March 2014 Newsletter
Looking for a few good gamers
People often think that volunteering with an organization means a huge time commitment or giving us lots of money, but nice as those things are for us, there are many ways to help DGM put on events and exhibits, and just keep things running. Some are simple tasks that require skills. Are you a locksmith? Electrician? Bookkeeper/accountant? Think fixing a vintage oscilloscope would be fun? Enjoy sewing? Like playing with spreadsheets? We have a job for you!
But for long term commitment, we look for Board members, and we go to Board Match to find them.
Board Match is an annual event put on by the Volunteer Foundation in San Francisco. Non-profit groups “rent” a table for an event that invites professionals looking for volunteer opportunities to check them out, talk to some representatives, and see if they would like to get involved. It’s inspiring to go and meet people whose time is given to support a mission they believe in, ranging from building hospitals in war-torn countries to youth literacy to animal welfare – and a game museum.
It’s fun for us to go, because we always meet a few folks who are startled to see pictures of their favorite games in the middle of all this and who recognize that games are a serious part of our culture and merge all the arts as well. It’s more than nostalgia, it’s appreciation of the creative people who make games and all the talent in the field.
The first year we went to Board Match, we met Jeff, who is now the Chairman of our Board of Trustees. The next year, we met Lindsay, who was invaluable doing research and writing label text for the Brawlers exhibit. We have some wonderful candidates for the Board this year as well as promising new volunteers. But if you missed Board Match, there are still many ways to be involved, some of which are greatly needed. Stop by and find out how you can help, or drop us an email. We’d love to have you on our team!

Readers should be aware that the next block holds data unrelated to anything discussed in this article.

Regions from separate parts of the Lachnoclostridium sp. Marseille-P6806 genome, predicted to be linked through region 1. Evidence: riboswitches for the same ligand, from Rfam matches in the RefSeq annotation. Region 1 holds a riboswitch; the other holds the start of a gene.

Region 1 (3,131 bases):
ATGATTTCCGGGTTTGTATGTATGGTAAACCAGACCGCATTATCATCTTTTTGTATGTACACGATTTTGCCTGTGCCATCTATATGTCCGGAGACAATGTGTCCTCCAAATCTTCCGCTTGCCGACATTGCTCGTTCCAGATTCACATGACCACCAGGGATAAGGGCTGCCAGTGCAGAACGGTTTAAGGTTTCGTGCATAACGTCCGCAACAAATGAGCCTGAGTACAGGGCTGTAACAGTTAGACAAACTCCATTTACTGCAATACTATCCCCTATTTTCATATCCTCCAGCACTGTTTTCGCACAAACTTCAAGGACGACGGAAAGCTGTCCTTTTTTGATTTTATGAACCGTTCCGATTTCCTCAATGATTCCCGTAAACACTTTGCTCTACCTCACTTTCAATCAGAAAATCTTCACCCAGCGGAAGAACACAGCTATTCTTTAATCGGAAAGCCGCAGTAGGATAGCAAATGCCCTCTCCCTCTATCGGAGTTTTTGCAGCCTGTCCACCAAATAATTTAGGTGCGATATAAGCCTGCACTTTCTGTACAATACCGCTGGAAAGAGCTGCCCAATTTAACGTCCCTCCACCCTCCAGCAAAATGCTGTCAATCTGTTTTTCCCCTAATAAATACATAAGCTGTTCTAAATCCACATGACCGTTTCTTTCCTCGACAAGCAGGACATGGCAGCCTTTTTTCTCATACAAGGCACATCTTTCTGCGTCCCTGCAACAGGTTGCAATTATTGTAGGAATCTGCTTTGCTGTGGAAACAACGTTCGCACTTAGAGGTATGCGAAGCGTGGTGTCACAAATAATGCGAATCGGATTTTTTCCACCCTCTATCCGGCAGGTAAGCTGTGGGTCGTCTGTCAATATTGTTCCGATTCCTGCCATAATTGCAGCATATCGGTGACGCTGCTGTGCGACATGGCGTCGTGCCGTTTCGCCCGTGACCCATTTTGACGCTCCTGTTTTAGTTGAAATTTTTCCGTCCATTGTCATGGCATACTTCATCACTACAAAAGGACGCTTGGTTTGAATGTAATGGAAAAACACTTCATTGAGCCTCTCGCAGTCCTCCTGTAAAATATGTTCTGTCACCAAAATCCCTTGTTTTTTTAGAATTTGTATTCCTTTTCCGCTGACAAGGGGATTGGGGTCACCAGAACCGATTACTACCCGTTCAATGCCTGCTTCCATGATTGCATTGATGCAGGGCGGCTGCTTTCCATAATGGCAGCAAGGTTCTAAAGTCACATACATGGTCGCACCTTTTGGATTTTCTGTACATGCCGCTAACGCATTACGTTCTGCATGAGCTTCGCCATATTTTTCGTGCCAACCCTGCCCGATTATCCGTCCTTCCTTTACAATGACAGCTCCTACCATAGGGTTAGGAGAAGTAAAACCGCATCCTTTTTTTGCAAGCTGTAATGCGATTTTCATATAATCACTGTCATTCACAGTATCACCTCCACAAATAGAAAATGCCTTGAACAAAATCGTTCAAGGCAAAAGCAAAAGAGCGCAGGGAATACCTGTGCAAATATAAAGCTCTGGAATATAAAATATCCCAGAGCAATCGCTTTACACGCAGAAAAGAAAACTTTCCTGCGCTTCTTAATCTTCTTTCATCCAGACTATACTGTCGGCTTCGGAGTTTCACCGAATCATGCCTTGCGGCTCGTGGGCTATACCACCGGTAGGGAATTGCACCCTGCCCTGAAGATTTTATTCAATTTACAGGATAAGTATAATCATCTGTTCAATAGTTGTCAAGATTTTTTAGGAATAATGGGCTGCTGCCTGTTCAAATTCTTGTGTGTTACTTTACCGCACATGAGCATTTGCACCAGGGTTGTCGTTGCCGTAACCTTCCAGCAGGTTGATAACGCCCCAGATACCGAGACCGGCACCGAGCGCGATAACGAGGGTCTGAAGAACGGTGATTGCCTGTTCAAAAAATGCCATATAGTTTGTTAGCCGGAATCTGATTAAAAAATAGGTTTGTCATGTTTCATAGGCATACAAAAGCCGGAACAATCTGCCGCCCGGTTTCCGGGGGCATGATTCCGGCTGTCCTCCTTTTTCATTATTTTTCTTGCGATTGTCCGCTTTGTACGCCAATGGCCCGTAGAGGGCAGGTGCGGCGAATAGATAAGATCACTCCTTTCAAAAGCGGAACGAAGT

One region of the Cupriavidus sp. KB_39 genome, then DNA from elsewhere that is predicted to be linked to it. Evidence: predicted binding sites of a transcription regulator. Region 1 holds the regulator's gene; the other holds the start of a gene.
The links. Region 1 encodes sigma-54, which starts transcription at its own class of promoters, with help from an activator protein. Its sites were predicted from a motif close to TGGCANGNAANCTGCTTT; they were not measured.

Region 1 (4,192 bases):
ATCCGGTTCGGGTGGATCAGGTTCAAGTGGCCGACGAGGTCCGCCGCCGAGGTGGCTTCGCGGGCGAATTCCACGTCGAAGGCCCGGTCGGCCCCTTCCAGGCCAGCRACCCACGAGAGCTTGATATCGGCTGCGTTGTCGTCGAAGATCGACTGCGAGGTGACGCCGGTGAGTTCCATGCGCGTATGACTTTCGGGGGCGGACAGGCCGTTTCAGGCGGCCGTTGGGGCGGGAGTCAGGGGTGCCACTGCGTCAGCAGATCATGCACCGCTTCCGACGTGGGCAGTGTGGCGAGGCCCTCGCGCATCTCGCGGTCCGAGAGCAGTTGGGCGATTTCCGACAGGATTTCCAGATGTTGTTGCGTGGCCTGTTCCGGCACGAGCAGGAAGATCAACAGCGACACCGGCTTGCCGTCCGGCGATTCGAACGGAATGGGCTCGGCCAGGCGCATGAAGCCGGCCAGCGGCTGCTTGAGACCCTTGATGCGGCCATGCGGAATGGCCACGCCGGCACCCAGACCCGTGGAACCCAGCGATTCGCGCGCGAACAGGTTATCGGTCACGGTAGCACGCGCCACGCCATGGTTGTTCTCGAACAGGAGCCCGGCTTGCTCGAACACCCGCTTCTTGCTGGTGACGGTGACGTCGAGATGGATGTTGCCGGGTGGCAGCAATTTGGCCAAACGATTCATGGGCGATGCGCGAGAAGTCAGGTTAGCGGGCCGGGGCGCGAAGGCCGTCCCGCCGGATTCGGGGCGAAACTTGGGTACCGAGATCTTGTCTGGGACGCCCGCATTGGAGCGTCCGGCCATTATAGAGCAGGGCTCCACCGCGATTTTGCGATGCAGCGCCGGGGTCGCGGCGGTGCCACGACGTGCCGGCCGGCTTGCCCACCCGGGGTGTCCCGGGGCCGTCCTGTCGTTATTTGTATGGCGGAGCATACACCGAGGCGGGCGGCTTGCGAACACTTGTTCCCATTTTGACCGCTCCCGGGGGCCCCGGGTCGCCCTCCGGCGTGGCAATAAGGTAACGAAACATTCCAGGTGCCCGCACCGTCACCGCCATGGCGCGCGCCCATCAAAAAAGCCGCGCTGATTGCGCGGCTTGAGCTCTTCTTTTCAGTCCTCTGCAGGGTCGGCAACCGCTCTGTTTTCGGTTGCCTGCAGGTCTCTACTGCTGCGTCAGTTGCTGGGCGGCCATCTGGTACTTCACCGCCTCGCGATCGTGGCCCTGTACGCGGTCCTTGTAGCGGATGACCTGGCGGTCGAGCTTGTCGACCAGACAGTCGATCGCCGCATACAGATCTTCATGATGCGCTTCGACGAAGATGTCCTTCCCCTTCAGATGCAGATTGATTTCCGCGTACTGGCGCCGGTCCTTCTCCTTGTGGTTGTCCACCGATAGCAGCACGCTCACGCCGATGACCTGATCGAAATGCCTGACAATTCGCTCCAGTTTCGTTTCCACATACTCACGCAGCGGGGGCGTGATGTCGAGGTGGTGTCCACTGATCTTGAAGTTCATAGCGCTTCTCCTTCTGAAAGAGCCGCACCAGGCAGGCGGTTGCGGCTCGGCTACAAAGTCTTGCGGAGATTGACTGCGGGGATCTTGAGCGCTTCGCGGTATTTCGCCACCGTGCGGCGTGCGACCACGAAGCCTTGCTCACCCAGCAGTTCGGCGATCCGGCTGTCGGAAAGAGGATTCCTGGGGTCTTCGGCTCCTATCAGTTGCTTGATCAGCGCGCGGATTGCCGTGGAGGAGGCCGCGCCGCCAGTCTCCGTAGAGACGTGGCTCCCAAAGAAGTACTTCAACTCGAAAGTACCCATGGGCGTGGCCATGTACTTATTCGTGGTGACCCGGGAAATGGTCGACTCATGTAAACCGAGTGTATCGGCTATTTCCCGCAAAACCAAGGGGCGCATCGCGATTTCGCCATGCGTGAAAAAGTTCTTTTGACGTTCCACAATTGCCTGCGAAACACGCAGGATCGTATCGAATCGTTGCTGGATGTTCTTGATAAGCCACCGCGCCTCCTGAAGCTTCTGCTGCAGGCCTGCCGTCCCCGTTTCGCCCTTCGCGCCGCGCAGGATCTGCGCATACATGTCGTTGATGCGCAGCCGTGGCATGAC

Judith Haemmerle, Executive Director
Beat it or Zero it?
What do you say when you’ve reached the end of a game? Leigh Alexander noticed that her English friends say they “completed” or “finished” a game, a much less aggressive idea than the American “beat” it. So she took to Twitter to ask what people in other countries say and compiled the tweets into a fascinating article in Gamasutra. Can you guess what countries say “I cleared it,” “I turned it around,” “bursting it out,” or “broke the game?” There are interesting footnotes to the discussion in the comments, too – especially on the derivation of “I zeroed it” and “I clocked it.” Check it out!
The Sweetness of Games
A few years ago we made Space Invader cookies – a lot of work, but charming. My all time favorite riff on a game theme is the cake pictured above. It was made for a farewell party for a cousin who was moving to Oregon. Oregon Trail is arguably the most successful educational game ever made. But not all game cakes are educational.
If you’ve seen any of our exhibits or photos of them, you might have noticed how well we use the space above the tables, with frames supporting everything from banners to panels that hold art and artifacts. Ron is the man behind those frames. He’s made us custom pieces that use inexpensive electrical conduit to create backdrops of any height or width we want. These are so well designed that at Board Match, the people from a neighboring booth took pictures of them in the hopes of being able to duplicate them!
Ron doesn’t think of himself as a DGM volunteer – he volunteers at the Computer History Museum in Mountain View on the IBM 1401 Restoration Team, where Judith also volunteers. But when we have a problem that requires extraordinary problem solving, Ron is the man we ask. He’s shown above, contemplating an IBM punch card.
Thanks, Ron! You helped us take our exhibits to a whole new level – literally!
This Month’s Trivia Questions
How many coins are needed for an 1up in Super Mario World?
Watch our website for the answers next month!
Last Month’s Trivia Answers
What video game is being played by the grandson in the movie The Princess Bride?
“Hardball” produced by Accolade, Inc., in 1985 for the Commodore 64